CFI Blog

Play the Market Like a Hedge Fund Manager

Boldness, without the rules of propriety, becomes insubordination.

You’ve probably seen the day-trading baby of e*Trade. He sits in his crib and reads the financial papers, and with a few clicks of the mouse, he makes more money than all of his previous generations combined. They make it seem so easy that even a baby can make money trading. There’s a primal appeal to being an active trader – there’s thrill, risk, and the possibility of reward. Those are the same appeals, by the way, which make playing craps in Vegas so fun.

There are a lot of companies who make money off of selling you on the notion that you can beat the markets. Watch CNBC, Bloomberg, or Fox Business Channel, and you’ll see pundits and experts telling you what you should be investing in and what the next hot stock to take off is going to be. Search for the term “pick winning stocks” and you find over 200 books on the subject.

(Full Disclosure: I own a Jim Cramer bobblehead!)

Business cable channels, book authors, and actively managed hedge fund managers all want you to believe that you, either individually or by proxy through a fund manager, can beat the markets. It is possible for you to do so; however, it’s also very unlikely. Studies of active traders show that active traders, by a significant margin, do not beat the indices.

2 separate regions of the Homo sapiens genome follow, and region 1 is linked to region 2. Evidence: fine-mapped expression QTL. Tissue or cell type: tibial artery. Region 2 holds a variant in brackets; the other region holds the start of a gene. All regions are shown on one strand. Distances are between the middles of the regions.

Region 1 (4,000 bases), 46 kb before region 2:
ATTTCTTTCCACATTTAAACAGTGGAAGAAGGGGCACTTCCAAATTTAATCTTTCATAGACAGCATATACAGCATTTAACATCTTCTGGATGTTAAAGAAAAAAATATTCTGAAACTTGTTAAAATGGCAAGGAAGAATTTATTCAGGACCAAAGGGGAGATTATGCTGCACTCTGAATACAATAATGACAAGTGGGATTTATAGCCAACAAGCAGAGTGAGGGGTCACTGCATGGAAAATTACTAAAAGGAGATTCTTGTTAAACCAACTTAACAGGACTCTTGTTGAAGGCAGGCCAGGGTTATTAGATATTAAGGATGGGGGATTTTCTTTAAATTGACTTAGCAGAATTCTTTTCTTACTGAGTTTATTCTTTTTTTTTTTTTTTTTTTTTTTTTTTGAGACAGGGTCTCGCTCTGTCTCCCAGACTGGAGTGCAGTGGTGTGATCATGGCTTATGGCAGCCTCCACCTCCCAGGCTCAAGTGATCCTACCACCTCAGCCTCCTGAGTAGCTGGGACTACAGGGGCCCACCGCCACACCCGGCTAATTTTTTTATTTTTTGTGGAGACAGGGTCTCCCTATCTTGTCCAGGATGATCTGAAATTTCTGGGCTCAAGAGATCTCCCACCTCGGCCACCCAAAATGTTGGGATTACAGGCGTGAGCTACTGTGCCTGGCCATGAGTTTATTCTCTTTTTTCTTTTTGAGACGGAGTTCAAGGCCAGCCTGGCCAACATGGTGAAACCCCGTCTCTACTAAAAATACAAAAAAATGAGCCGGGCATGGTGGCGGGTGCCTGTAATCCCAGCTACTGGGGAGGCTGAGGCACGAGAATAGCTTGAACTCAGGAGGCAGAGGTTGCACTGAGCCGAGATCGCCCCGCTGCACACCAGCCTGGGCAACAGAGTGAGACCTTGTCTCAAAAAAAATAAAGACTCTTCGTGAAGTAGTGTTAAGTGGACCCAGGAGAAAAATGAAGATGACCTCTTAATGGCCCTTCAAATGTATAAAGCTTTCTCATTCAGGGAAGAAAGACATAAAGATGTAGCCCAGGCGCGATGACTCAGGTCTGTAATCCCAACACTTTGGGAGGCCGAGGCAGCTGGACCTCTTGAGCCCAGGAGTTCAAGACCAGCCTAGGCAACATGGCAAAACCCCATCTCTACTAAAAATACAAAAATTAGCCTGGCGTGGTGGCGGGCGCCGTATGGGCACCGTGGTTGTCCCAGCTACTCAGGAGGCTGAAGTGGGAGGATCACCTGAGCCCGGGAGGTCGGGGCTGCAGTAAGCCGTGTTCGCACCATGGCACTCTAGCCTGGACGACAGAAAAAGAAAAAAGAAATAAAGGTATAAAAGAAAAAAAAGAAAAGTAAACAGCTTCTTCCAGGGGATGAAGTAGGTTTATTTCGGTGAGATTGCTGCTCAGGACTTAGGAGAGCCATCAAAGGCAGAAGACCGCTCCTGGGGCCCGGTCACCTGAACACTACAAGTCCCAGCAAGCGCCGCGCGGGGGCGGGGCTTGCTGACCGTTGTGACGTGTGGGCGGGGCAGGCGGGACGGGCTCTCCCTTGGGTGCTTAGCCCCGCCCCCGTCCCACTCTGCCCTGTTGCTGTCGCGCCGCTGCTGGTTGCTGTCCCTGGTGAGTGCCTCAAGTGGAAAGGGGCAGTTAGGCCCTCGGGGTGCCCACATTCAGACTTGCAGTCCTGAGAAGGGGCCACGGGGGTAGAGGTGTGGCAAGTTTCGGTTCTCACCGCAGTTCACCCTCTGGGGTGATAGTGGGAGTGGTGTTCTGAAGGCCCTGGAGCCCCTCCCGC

Pshaw! Monkey Brain snorts.

Those are rank amateurs (as if you’re not)! Mutual fund managers get paid to beat the market, you counter. The reality is that most mutual fund managers don’t get paid to beat the market because they don’t. As of mid-year in 2011, adjusted for survivor bias (meaning that the impact of funds that completely fold is accounted for), here is how the actively managed fund categories compare to their S&P index peers:

  • 64.0% of large-cap funds fail to beat the S&P 500
  • 75.1% of mid-cap funds fail to beat the S&P MidCap 400
  • 63.1% of small-cap funds fail to beat the S&P SmallCap 600
  • 57.0% of global funds fail to beat the corresponding index
  • 64.6% of international funds fail to beat the corresponding index
  • 80.8% of emerging funds fail to beat the corresponding index

To compound matters, we tend to chase the hot hand – the funds that do the best in the past year get the most inflows of capital, where it’s almost impossible to tell if the returns are due to something other than luck as opposed to skill. We buy high and sell low – the exact opposite of what we are *supposed* to do.

Why do active trading and active management fare so poorly?

active trading and active management fare so poorly

Here are a few reasons:

  • For active individual traders, trading fees add up. Even if you have an active trading account with low commissions, the commission usually still adds a few basis points to what you have to return to make a profit
  • Taxes. Buy and hold for more than a year, and pay long-term capital gains, usually 20%. Buy and hold for less than a year, and you get to pay ordinary income taxes – up to 33%. Plus, if you trade the same stock within 30 days, you are subject to wash sale rules as well.